The Magazine

The Out-of-Touch Party

What the California recall tells us about the Democrats.

Oct 20, 2003, Vol. 9, No. 06 • By NOEMIE EMERY
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GOVERNOR ARNOLD is bad news for the Democrats. Republicans now hold the statehouses in the four largest states. But the really bad news is that the Democrats running for the honor of contesting George W. Bush in the 2004 showdown are being picked by a primary audience that is so out of sync with the national mainstream that the two of them barely converge. Think of the California recall as a trial run for the national election: Track the primary themes as they played out in the recall, and the picture you see is a field in denial, a party at war with reality.

Nothing works up a Democratic primary crowd so much as tirades against Bush. The trouble is that all the charges of fool, fraud, fake, and miserable failure reflect the fever swamps of the liberal psyche much more than the facts on the ground. Bush has hardly succeeded in everything, but he rallied the country after a terrible blow, launched two successful wars, locked up a large chunk of the terrorist network, and kept the country safe from attack for two years. The economy took a big hit but has since shown resilience. This isn't total success, but it hardly qualifies as failure, and most people know it, among them the voters in California, who were asked to turn their thumbs down on the recall to send a message to Bush.

The most aggressive Bush-baiter was Arianna Huffington, who attacked Arnold as being a clone of the president. She expressed this view at great length at their single encounter. After this debate Schwarzenegger soared, while Huffington's share in the polls fell from 2 percent to 0.4, at which point she dropped out and went to work for Gray Davis. And this in one of the most liberal states in the country, which Bush lost to Al Gore by 11 points.

Another pet theme on the Democratic primary circuit is the alleged and dire far-right-wing plot to subvert democracy. This was said to begin with Bill Clinton's impeachment (an attempt at a "coup" that would have made Al Gore president), then went on through the Florida recount (which Gore "won" and was somehow deprived of), through the redistricting ruckus in Texas, and reached its supposed apex in the recall election.

The trouble of course is that the recall was legal and that it followed the course prescribed in the California constitution. Many Democrats supported the recall, and some also backed the Republican candidates. Likewise, the levels of rage at the impeachment and recount, though deep, were never too wide. Deep feelings on both of these issues were confined to narrow tranches of partisans at the two ends of the spectrum, while the middle remained unengaged. The impeachment itself, and the acquittal that followed, were met by the public with few signs of emotion, and the consensus that seems to have emerged in the aftermath is that impeachment followed by acquittal is really what Clinton deserved.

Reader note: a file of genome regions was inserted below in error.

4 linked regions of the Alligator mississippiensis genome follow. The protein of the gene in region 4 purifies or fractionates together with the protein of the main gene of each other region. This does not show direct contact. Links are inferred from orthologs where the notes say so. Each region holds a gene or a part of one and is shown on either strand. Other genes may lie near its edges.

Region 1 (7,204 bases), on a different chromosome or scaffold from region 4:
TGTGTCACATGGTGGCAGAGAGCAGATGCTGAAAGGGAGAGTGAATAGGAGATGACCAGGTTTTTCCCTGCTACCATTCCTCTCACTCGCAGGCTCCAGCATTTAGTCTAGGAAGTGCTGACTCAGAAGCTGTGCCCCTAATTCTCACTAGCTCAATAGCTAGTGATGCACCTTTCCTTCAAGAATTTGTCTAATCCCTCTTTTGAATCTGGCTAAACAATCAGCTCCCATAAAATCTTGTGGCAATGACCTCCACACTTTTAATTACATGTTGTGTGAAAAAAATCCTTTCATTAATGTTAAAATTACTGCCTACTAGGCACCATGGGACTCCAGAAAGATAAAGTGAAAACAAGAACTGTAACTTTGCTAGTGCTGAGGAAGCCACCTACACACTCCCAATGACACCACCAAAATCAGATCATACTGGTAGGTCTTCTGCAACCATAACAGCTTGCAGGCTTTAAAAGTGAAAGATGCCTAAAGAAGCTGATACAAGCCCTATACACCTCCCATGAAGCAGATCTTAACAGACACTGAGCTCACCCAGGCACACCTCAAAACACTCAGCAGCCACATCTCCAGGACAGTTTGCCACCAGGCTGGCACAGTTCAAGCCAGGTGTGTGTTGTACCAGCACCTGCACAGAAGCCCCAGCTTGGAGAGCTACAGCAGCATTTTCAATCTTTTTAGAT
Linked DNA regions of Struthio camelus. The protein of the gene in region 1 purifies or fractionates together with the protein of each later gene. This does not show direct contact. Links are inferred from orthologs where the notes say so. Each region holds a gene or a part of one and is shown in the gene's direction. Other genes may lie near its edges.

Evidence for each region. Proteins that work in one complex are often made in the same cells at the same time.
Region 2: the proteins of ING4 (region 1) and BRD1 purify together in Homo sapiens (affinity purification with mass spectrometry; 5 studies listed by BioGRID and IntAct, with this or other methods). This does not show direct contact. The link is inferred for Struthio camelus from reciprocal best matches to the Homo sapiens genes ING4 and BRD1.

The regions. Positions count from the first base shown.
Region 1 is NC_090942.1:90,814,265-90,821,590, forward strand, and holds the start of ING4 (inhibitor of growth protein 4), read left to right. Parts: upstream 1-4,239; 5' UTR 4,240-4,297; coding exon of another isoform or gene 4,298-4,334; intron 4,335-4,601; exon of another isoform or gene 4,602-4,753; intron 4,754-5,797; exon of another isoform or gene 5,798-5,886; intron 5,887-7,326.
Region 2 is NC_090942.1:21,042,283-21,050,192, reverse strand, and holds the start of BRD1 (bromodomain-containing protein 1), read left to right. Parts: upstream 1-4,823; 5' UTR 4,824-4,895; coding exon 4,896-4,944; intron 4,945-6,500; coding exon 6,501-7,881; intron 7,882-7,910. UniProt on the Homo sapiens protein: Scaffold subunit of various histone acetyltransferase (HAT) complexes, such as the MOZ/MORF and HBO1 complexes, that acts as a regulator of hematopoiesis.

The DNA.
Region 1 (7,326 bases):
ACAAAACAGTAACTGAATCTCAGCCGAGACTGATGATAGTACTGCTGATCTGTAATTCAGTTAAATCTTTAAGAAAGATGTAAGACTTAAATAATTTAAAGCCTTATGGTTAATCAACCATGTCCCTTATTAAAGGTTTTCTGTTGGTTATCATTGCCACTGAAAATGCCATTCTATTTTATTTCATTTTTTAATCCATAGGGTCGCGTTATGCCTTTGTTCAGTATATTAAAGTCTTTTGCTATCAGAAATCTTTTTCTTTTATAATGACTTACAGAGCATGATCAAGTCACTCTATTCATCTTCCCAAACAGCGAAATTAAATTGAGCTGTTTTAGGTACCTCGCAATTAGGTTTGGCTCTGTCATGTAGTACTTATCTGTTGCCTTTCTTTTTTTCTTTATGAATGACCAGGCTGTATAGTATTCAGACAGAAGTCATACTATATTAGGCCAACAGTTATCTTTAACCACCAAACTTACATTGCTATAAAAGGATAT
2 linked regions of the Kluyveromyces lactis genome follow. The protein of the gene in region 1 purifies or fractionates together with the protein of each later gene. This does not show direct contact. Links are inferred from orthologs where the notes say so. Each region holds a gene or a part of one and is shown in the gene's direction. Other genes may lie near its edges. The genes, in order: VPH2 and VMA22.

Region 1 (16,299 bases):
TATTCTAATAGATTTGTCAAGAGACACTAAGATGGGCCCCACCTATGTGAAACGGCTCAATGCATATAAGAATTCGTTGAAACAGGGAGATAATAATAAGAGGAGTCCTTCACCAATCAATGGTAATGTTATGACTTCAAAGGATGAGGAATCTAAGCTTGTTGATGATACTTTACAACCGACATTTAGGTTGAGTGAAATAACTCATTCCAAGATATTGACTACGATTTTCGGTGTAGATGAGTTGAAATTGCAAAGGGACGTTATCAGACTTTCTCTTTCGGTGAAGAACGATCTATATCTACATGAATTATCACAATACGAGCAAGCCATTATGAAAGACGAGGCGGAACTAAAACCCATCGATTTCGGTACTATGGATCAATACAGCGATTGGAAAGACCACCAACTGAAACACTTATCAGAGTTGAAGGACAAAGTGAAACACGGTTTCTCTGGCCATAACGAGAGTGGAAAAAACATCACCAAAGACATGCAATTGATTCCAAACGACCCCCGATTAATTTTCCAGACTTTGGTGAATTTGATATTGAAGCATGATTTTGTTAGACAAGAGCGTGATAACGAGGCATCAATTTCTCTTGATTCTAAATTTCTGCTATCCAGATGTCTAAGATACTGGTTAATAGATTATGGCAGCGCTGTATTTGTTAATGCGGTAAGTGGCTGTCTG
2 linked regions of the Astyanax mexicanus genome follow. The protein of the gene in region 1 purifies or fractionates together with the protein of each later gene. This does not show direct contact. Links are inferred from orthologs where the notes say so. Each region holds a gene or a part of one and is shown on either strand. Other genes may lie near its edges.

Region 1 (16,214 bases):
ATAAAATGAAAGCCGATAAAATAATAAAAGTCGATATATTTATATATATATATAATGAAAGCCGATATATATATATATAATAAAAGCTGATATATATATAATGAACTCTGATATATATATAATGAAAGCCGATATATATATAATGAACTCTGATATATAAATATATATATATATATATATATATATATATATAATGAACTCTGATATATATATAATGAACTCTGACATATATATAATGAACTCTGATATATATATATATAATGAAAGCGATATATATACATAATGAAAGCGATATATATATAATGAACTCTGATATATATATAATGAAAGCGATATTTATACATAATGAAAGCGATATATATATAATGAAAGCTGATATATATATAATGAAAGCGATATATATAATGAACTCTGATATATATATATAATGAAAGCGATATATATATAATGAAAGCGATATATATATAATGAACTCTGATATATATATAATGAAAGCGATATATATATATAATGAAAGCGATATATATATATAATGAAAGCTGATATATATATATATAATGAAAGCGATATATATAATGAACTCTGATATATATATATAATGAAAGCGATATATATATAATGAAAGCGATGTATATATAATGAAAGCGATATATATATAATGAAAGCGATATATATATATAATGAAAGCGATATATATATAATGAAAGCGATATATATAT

In the Florida recount, people understood the election to have been a tie, knew it was within the margin of error, and knew a clean win was not possible. But they also seemed ready to accept as the winner whoever emerged under the laws in place at the time. Republicans played rough, and pushed every advantage, but so did Democrats. Few outside the far left were enraged by the Supreme Court's decision, which most saw as the only way out.

The first sign that the warning of possible putsches might not be a winner happened of course in the 2002 midterm elections, widely seen as a test of whether the results of the recount were understood to be legitimate. Al Gore traveled from one coast to the other invoking the outrage of Florida. Democrats' poll numbers fell when he did so. In Florida itself, scene of the crime, Democrats planned to wreak terrible vengeance. Millions were spent in an effort to take down the president's brother, who won in a landslide. What didn't work in Florida in 2002 didn't work in California in 2003, either. What a surprise.

For two months, the California recall battle and the primary fight among Democrats have been running alongside one another on parallel tracks. In the primary world, made up of activists, talk of plots and fury at Bush are the tickets to cheers, and to prominence. In the real world, made up of a general audience, they turn into millstones, or worse. Bush may still lose--there are too many variables--but not on these grounds or these issues.

"Arnold will lose," wrote Michael Tomasky on August 13 in the American Prospect, a magazine that has felled vast tracts of forests to further the proposition that the worst man in all of human history is George W. Bush. The reason was the sharp division in the political culture. "A series of corrosively divisive events have made Americans choose sides," he explained. "The Clinton impeachment, the 2000 election, and the debate over the Iraq war have been the main events."